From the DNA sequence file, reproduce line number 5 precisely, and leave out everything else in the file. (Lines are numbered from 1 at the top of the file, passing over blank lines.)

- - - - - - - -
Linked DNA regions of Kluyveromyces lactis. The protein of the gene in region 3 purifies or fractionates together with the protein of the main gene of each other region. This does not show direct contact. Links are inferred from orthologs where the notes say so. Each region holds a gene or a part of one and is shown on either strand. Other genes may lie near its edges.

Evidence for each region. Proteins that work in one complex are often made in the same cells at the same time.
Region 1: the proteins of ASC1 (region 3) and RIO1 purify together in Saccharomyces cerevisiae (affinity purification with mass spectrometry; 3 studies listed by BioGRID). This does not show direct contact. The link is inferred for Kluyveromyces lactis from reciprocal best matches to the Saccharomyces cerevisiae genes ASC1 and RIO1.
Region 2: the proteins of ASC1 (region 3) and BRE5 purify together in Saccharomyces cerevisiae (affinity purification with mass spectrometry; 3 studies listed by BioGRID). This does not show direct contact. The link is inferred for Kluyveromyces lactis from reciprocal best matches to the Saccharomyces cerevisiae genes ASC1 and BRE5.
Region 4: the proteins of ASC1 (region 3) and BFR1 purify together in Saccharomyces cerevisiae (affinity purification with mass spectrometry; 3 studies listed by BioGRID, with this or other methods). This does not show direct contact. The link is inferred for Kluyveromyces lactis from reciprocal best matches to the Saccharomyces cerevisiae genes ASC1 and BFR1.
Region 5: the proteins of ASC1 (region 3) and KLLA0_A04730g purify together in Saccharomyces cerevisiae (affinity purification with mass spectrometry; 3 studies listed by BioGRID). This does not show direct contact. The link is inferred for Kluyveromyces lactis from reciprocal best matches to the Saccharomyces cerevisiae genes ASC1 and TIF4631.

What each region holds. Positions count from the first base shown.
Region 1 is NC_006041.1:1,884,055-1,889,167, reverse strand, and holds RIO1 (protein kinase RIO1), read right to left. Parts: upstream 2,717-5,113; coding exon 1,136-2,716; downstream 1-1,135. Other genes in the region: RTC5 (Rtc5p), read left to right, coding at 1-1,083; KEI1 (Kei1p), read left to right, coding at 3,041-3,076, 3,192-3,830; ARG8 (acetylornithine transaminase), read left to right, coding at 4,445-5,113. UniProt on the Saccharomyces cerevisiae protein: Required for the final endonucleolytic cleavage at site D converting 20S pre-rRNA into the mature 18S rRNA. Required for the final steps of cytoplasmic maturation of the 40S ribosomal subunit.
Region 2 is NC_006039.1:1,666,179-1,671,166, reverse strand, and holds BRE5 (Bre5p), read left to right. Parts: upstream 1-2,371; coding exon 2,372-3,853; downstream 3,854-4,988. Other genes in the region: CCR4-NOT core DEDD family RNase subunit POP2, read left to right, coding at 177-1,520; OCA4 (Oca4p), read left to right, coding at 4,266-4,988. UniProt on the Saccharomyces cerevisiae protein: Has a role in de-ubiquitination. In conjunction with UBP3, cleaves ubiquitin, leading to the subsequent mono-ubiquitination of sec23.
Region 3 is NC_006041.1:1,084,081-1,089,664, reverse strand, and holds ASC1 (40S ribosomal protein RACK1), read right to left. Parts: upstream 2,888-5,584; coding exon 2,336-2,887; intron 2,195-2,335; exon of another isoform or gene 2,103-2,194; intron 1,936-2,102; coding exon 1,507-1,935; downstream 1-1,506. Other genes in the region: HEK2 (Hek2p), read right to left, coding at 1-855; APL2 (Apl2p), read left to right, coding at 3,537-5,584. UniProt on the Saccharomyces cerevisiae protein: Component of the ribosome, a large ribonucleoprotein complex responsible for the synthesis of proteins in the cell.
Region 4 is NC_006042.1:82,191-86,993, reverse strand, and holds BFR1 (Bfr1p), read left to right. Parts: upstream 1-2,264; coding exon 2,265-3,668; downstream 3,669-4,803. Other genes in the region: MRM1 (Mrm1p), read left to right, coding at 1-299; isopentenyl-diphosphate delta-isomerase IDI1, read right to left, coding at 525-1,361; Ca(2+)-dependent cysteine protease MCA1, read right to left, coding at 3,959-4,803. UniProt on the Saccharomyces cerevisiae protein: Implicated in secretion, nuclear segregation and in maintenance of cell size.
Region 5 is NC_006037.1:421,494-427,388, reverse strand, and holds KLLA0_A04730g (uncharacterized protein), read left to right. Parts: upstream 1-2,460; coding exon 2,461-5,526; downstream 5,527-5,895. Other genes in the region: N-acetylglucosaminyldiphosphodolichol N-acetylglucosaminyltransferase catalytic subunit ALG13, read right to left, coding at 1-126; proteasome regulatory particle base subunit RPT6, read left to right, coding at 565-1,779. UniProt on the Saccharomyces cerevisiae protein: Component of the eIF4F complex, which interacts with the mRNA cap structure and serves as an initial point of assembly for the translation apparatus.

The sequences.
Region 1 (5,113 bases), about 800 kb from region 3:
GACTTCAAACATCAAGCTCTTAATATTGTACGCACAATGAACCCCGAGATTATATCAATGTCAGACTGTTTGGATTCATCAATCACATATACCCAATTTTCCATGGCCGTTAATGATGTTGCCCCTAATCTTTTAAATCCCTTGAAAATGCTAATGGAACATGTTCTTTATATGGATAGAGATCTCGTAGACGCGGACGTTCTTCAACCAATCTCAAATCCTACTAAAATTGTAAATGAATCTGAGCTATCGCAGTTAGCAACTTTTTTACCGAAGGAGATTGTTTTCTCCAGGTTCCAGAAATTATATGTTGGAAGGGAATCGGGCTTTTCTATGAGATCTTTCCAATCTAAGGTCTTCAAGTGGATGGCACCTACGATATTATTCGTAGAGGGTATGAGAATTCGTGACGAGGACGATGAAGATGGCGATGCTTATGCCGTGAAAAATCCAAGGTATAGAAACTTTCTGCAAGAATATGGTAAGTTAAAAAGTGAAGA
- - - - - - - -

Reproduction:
Region 4: the proteins of ASC1 (region 3) and BFR1 purify together in Saccharomyces cerevisiae (affinity purification with mass spectrometry; 3 studies listed by BioGRID, with this or other methods). This does not show direct contact. The link is inferred for Kluyveromyces lactis from reciprocal best matches to the Saccharomyces cerevisiae genes ASC1 and BFR1.